AARDDVARK Tutorial: Subionospheric VLF Propagation

 

The part of the electromagnetic spectrum described as VLF generally spans 3 - 30 kHz, although many researchers tend to "fuzz" the upper and lower frequency limits somewhat. Most ground-based observations in the VLF band are dominated by the strong impulsive signals radiated by lightning discharges. These produce significant electromagnetic power from a few hertz to several hundred megahertz [Magono, 1980], with the bulk of the energy radiated in the frequency bands <30 kHz, and thus VLF and below. At VLF such pulses are termed "atmospherics", or simply "sferics". Except at the highest latitudes, long term noise surveys undertaken in this band contain essentially no contribution from other natural radio noise sources [Smith, 1995]. At frequencies >10 kHz man-made transmissions from communication and navigation transmitters can be observed in almost every part of the world.

 

A number of nations currently operate large VLF transmitters, primarily for communication with military submarines. While such transmitters originally served some commercial and governmental purpose, particularly for those nations involved in the building and maintenance of far-flung colonial empires [Byron, 1996], permanent operation is now usually only undertaken for military communications. To radiate electromagnetic waves efficiently one needs an antenna whose dimensions are of the order of the wavelength of the radiation. VLF waves, with frequencies from 3 to 30 kHz, have wavelengths from 100 to 10 km and this suggests that VLF antennas must be extremely large to be efficient. Examples of this are shown in Figures 1 and 2. Figure 1 shows the ~450 m towers which make up the US Navy VLF transmitter in Hawaii, while Figure 2 is a satellite image of the US Navy transmitter at North West Cape, Australia. Ground based vertical electric monopole antenna can operate at reasonable efficiency at VLF, especially at frequencies >10 kHz, and were the mainstay of VLF communications systems for most of the 20th century. Such antennas are very large, typically many hundreds of metres long and are usually strung between high towers. However, VLF antennas often make use of natural geographic features, and have been strung across Fjords in Norway and over extinct volcanoes in Hawaii. The problem of scale in VLF antenna has been a challenge to radio engineers.

 

 

Figure 1.  Assoc. Prof. Neil Thomson stands in front of the towers of the US Navy VLF transmitter, at Lualualei, Hawaii. This transmitter has radiated power of ~500 kW operating at frequency of 21.4 kHz. The towers in the background are ~460 meters high each. Neil was visiting Hawaii to undertake measurements of the signals from this transmitter at very close range [August 2006].

 

 

 

 

 

Figure 2.  Satellite image of the US Navy VLF transmitter station at North West Cape, Australia, seen from an altitude of ~8.8 km. Image courtesy of GoogleEarth.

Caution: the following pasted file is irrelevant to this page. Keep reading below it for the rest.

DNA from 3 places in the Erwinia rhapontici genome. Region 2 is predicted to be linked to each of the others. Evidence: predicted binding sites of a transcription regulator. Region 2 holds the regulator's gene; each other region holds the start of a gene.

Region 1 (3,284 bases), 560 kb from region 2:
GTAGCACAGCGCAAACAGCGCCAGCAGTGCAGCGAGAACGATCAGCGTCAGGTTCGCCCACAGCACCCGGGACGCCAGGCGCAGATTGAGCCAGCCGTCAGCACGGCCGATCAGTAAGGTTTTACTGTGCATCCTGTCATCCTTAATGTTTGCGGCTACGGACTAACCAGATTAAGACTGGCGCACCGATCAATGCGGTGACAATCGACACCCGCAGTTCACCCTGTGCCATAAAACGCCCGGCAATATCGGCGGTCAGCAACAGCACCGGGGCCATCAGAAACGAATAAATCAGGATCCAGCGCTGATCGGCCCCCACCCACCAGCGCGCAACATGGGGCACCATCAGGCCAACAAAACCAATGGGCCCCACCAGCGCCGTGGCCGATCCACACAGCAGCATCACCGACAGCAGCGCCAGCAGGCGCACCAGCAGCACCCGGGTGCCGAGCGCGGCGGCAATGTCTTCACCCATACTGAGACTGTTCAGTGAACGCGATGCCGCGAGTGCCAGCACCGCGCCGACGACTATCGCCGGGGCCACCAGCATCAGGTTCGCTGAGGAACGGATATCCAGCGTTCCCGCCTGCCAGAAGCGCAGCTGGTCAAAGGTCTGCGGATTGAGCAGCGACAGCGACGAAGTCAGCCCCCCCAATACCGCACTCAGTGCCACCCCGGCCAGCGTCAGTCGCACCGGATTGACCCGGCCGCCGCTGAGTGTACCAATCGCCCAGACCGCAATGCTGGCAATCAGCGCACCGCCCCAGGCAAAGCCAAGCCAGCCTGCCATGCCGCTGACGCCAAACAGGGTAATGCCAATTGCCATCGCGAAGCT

However, military users continue to value the huge areas which can be covered from a single transmitter (>10 Mm), as well as the skin depth implications offered by VLF frequencies (extremely important in the age of ballistic missile submarines). These benefits overcome the prime limitations of such transmitters: small usable bandwidths (~20-150 Hz), and low transmitter radiation efficiencies (~10-20%; Watt [1967]). A selection of communications transmitters is given in Table 1. In addition to communication stations, there have also been networks of navigation beacons operating in the VLF band. Examples are the world-wide Omega network broadcasting between 10.2 and 13.6 kHz (which ceased operation at 0300 UT, 30 September 1997) and the Russian "Alpha" network from 11.9 to 14.9 kHz.

 

Station

Location

Latitude

Longitude

Freq. (kHz)

Power (kW)

   DHO

Ramsloh, Germany

53° 05' N

7° 37' E

23.4

~ 300

HWU

Le Blanc, France

46° 42.5' N

001° 14.5' E

22.6

200

GQD

Anthorn, U. K.

54° 53' N

003° 17' W

22.1

60

NAA

Cutler, Maine

44° 35' 50" N

067° 16' 54" N

24.0

1000

NRK

Keflavik, Iceland

63° 51' N

022° 28' W

37.5

100

NLK

Seattle, Washington

48° 12' N

121° 55' W

24.8

250

NDK

La Moure

Nth Dakota

46° 21'
57.40" N

098° 20'
08.22" W

25.2

500

NPM

Lualualei, Oahu, Hawaii

21° 25' 30" N

158° 09' 20" W

21.4

500

NWC

North West Cape, Australia

21° 49' 01" S

114° 09' 50" E

19.8

1000

 

Table 1 List of some operational VLF transmitters. The transmitters are generally referred to by their call-sign (e.g., NWC for the very powerful transmitter in Western Australia). This information is drawn from Table 2 of Clilverd et al. [2009].

 

In some parts of the world the VLF band is also strongly dominated by man-made radiation. Harmonics of the electrical network transmission frequencies (typically 50 Hz or 60 Hz) can be significant in much of the ELF/band. From a scientific viewpoint such radiation is simply a source of noise, although some have suggested it may influence the magnetosphere [e.g., Bullough, 1995] although this has been disputed [Rodger et al., 2000, and references therein].